A request from Russia to freeze the ban on its football teams in FIFA competitions has been turned down by the Court of Arbitration for Sport (CAS).
CAS made a similar announcement on Tuesday regarding UEFA competitions, and this latest decision all but confirms that Russia will not be a part of the 2022 World Cup in Qatar, with their qualifying play-off semi-final due to be played next Thursday.
Russia had been scheduled to face Poland, but FIFA instead handed their opponents a bye to the final of their play-off route.
Poland will now play either Sweden or the Czech Republic – with that semi-final on March 24 still set to go ahead – for a place at Qatar 2022.
Poland, Sweden and the Czech Republic each announced they would refuse to play Russia due to the ongoing events in Ukraine.
The Russian Football Union lodged an appeal to CAS after its clubs and national team were banned from all FIFA and UEFA competitions “until further notice”.
The joint-decision taken by FIFA and UEFA followed Russia’s invasion of Ukraine three weeks ago.
Russia “categorically disagreed” with the ban and submitted its appeal, while also seeking an initial stay of execution.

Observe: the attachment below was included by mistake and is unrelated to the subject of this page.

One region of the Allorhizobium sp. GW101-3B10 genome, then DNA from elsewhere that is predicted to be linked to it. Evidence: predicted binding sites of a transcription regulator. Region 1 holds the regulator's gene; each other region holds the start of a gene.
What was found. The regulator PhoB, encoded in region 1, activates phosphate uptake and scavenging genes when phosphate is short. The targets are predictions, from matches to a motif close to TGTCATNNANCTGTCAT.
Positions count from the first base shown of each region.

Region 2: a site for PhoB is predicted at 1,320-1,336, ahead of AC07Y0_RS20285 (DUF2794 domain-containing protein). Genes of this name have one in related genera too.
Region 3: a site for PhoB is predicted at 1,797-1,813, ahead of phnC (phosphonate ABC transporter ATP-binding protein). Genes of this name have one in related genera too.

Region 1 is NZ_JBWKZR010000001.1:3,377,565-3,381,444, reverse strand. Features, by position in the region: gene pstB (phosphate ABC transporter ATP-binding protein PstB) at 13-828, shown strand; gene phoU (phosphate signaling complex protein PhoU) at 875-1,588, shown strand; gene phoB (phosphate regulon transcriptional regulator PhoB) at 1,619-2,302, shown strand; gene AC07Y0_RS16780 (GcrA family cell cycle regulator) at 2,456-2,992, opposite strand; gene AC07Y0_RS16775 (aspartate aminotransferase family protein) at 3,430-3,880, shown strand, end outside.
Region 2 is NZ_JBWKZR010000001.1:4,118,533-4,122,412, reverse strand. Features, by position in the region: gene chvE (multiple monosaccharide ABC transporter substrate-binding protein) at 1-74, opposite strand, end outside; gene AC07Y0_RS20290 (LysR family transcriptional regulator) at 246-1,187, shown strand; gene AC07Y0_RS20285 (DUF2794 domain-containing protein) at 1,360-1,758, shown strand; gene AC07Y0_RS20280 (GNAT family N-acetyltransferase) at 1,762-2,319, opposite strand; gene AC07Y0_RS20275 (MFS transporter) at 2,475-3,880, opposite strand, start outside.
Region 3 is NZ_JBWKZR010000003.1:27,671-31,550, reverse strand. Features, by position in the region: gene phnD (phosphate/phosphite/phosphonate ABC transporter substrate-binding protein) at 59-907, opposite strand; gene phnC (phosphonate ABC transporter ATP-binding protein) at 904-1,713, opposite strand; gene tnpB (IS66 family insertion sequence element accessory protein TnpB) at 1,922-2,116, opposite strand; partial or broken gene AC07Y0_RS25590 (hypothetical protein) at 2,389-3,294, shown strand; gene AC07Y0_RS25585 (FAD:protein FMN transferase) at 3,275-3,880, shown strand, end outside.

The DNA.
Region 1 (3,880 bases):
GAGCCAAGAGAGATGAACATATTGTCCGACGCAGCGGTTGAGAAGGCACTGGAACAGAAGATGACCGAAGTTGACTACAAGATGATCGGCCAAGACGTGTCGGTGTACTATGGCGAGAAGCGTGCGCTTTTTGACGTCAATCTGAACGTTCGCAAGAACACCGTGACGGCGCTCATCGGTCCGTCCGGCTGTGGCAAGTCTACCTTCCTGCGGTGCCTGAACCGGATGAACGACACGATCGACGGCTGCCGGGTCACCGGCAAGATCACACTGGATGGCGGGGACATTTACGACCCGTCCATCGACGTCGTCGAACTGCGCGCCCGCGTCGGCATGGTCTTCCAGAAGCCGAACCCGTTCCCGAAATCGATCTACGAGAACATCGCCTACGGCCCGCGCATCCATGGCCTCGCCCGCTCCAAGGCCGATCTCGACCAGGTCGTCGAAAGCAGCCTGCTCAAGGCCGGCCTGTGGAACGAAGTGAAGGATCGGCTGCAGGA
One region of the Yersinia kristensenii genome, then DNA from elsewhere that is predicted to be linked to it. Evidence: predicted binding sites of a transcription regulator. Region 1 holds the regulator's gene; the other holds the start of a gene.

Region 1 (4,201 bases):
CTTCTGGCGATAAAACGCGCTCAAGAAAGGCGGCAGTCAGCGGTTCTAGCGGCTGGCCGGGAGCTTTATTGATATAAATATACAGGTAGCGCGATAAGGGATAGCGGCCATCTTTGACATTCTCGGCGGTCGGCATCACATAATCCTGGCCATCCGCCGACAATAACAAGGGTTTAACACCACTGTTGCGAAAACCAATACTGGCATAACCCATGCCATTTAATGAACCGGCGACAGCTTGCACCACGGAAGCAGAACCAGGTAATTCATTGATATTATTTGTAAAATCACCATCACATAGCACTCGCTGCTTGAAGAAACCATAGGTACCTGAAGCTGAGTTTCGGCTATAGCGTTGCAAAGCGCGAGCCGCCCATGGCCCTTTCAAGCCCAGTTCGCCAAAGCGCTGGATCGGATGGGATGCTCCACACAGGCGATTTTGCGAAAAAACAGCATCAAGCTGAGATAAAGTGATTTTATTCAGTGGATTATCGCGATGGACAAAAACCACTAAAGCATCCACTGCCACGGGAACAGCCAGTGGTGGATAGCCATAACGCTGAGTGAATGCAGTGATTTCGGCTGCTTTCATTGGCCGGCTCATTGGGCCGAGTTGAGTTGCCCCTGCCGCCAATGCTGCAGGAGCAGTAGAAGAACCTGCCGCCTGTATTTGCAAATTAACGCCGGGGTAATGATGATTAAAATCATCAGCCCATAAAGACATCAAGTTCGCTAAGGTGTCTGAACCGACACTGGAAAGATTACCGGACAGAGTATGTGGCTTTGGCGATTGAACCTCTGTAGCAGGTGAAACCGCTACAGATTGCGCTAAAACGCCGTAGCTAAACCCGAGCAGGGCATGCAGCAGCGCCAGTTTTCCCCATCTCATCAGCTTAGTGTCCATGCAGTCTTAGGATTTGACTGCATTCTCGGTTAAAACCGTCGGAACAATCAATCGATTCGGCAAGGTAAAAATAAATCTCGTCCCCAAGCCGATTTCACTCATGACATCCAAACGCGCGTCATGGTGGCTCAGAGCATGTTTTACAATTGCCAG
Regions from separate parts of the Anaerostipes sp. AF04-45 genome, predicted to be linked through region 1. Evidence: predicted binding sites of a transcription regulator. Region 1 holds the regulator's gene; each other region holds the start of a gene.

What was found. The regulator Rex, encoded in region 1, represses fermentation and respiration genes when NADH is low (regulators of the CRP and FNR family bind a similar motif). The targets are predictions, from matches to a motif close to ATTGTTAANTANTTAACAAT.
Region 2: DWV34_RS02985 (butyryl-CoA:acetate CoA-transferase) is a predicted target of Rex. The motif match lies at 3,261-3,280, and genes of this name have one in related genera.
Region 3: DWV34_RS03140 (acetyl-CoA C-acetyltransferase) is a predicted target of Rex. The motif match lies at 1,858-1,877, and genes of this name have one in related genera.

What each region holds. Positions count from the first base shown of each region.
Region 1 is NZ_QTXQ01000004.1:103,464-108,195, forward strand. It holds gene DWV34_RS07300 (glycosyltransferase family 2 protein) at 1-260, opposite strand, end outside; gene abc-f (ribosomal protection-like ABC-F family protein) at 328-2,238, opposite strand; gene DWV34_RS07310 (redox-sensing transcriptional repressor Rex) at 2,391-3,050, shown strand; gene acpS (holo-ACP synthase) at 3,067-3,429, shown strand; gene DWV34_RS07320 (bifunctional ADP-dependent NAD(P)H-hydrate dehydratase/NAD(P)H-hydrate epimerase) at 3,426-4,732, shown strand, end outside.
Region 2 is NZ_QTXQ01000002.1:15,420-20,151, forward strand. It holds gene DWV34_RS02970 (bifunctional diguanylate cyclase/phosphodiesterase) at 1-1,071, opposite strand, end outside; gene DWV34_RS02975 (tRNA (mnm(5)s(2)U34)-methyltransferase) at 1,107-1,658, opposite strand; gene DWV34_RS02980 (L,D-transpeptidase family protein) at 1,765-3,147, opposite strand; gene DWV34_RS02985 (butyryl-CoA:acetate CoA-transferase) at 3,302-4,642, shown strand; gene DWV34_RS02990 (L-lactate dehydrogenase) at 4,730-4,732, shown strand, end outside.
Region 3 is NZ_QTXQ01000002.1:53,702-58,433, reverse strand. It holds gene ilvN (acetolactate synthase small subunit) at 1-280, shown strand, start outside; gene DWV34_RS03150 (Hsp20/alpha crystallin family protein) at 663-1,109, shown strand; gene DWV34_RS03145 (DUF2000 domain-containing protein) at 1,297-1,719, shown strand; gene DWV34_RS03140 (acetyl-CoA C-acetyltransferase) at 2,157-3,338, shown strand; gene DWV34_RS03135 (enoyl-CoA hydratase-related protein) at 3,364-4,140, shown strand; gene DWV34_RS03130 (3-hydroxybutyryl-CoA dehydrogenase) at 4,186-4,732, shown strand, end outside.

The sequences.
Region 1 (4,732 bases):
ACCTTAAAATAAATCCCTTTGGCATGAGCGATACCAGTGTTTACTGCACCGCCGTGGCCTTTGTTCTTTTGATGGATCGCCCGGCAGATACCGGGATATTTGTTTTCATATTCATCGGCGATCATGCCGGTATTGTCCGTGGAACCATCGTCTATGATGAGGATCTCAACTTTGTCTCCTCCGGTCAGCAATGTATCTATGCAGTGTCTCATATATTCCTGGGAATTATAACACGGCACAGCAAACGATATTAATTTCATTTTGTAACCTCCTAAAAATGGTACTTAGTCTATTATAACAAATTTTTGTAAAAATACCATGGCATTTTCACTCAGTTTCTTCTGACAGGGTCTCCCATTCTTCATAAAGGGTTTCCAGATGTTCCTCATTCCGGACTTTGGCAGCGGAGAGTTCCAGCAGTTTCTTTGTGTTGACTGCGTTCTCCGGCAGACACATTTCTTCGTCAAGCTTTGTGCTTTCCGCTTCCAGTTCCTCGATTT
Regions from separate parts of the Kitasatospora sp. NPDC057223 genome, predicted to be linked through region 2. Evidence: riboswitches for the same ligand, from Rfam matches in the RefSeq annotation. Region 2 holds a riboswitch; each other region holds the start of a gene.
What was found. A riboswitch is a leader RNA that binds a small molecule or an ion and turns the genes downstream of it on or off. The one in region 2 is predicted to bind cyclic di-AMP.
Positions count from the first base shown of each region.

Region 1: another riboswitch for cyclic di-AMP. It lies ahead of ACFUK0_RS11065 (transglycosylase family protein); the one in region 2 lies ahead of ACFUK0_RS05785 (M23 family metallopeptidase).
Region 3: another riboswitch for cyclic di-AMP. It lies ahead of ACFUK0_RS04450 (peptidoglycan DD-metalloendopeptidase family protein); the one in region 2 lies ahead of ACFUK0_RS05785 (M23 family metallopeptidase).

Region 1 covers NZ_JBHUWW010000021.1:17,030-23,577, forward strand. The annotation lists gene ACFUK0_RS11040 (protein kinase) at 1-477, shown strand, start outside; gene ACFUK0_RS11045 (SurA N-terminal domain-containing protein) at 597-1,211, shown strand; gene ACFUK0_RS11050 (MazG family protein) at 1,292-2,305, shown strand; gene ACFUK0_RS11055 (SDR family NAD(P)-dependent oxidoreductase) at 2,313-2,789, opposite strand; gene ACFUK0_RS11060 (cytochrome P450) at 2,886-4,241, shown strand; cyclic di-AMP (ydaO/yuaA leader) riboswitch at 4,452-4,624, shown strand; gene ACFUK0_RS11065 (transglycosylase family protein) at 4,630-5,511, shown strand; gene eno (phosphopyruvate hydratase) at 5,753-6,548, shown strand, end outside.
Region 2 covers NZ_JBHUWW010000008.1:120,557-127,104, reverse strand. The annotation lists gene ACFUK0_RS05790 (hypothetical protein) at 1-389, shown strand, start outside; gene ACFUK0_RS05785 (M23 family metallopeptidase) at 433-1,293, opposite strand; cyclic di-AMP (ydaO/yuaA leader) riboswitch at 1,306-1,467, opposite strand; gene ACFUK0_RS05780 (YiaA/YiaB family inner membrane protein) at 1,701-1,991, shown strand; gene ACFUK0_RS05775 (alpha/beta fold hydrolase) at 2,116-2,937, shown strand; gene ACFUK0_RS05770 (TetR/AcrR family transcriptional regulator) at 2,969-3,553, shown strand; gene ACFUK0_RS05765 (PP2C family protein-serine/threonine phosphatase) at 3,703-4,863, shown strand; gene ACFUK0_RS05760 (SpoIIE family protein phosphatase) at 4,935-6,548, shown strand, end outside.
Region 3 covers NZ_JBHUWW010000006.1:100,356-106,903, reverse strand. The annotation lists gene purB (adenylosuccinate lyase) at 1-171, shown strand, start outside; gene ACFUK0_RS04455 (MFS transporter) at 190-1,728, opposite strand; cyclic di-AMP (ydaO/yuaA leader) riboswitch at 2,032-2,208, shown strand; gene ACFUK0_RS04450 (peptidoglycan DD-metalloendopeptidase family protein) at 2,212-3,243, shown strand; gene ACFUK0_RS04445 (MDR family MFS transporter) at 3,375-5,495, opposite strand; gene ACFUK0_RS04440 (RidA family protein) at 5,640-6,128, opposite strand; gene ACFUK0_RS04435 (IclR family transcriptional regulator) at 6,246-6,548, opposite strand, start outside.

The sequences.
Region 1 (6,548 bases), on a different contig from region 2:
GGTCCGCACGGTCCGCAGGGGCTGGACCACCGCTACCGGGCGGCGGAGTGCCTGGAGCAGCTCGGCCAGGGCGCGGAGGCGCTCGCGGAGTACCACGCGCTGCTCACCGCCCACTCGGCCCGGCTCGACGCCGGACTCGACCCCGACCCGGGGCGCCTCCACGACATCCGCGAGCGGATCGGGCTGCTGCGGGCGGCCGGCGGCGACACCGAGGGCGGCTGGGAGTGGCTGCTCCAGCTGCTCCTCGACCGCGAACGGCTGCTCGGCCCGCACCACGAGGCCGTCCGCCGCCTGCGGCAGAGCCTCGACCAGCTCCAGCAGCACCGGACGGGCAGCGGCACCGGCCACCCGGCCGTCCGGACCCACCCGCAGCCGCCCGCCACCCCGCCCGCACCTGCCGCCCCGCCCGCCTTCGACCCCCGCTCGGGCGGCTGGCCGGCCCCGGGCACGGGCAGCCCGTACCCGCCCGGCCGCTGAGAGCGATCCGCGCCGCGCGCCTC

However, CAS confirmed on Friday that it has rejected that request, confirming that “the Challenged Decision remains in force” during proceedings.
A media release from CAS read: “The President of the Appeals Arbitration Division of the Court of Arbitration for Sport has rejected the request filed by the Football Union of Russia (FUR) to stay, for the duration of the CAS proceedings, the execution of the FIFA Council’s decision to suspend all Russian teams and clubs from participation in its competitions until further notice (the Challenged decision).
“Accordingly, the Challenged Decision remains in force and all Russian teams and clubs continue to be suspended from participation in FIFA competitions. The CAS arbitration proceedings continue. A Panel of arbitrators is currently being constituted and the parties are exchanging written submissions. No hearing has been fixed yet.”